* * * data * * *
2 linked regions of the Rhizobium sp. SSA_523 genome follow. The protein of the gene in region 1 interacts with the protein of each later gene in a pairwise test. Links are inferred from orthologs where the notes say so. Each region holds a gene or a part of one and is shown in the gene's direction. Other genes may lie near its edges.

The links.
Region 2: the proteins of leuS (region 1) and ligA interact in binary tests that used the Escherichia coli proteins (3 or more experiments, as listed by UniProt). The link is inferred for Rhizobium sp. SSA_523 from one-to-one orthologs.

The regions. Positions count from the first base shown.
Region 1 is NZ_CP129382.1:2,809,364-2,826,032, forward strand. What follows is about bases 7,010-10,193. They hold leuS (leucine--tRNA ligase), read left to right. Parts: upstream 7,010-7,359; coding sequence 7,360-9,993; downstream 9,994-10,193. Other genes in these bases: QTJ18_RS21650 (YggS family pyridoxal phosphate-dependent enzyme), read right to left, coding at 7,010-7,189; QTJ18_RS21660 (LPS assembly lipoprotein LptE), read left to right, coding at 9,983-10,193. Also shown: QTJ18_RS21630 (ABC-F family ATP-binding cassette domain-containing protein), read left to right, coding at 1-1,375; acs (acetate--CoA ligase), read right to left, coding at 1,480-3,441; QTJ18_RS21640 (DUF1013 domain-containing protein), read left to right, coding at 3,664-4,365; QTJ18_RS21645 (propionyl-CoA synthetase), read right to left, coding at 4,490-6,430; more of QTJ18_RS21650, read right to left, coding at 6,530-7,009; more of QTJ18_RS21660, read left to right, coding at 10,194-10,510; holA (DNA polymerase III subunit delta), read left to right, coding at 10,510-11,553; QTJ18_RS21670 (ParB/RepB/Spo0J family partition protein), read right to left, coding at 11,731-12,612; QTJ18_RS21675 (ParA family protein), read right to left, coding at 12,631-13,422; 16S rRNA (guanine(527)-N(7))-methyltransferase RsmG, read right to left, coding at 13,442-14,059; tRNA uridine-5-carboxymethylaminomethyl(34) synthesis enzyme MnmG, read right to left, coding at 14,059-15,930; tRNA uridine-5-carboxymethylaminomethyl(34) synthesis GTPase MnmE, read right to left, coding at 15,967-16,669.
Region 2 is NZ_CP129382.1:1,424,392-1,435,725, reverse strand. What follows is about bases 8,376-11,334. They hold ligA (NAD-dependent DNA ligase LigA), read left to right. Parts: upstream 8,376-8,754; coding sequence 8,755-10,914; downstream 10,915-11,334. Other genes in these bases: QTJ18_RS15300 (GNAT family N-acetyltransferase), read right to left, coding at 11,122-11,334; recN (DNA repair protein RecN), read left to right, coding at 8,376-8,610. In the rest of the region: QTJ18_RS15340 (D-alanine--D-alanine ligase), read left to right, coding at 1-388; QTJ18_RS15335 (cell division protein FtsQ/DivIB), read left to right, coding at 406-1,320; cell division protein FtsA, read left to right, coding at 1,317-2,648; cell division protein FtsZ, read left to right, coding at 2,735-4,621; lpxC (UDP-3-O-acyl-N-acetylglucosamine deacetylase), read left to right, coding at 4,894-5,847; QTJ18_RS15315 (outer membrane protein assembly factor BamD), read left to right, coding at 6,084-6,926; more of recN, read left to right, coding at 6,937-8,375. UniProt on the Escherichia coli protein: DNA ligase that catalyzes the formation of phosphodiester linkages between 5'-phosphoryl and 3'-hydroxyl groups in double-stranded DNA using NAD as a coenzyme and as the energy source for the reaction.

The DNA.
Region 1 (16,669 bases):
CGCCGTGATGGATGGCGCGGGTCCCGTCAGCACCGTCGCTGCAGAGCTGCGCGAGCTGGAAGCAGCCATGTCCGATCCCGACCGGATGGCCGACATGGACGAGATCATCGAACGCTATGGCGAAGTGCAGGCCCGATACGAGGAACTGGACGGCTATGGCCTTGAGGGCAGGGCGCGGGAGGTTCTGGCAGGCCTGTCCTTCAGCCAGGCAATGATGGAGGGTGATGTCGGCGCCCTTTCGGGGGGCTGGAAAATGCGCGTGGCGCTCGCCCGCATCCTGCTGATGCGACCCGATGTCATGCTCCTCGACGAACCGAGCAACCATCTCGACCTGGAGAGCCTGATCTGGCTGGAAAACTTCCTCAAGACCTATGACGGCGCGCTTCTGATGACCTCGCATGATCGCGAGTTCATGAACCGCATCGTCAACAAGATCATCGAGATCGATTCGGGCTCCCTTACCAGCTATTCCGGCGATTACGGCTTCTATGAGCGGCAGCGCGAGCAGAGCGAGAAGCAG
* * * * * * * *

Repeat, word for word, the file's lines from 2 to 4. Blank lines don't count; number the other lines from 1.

The links.
Region 2: the proteins of leuS (region 1) and ligA interact in binary tests that used the Escherichia coli proteins (3 or more experiments, as listed by UniProt). The link is inferred for Rhizobium sp. SSA_523 from one-to-one orthologs.

The regions. Positions count from the first base shown.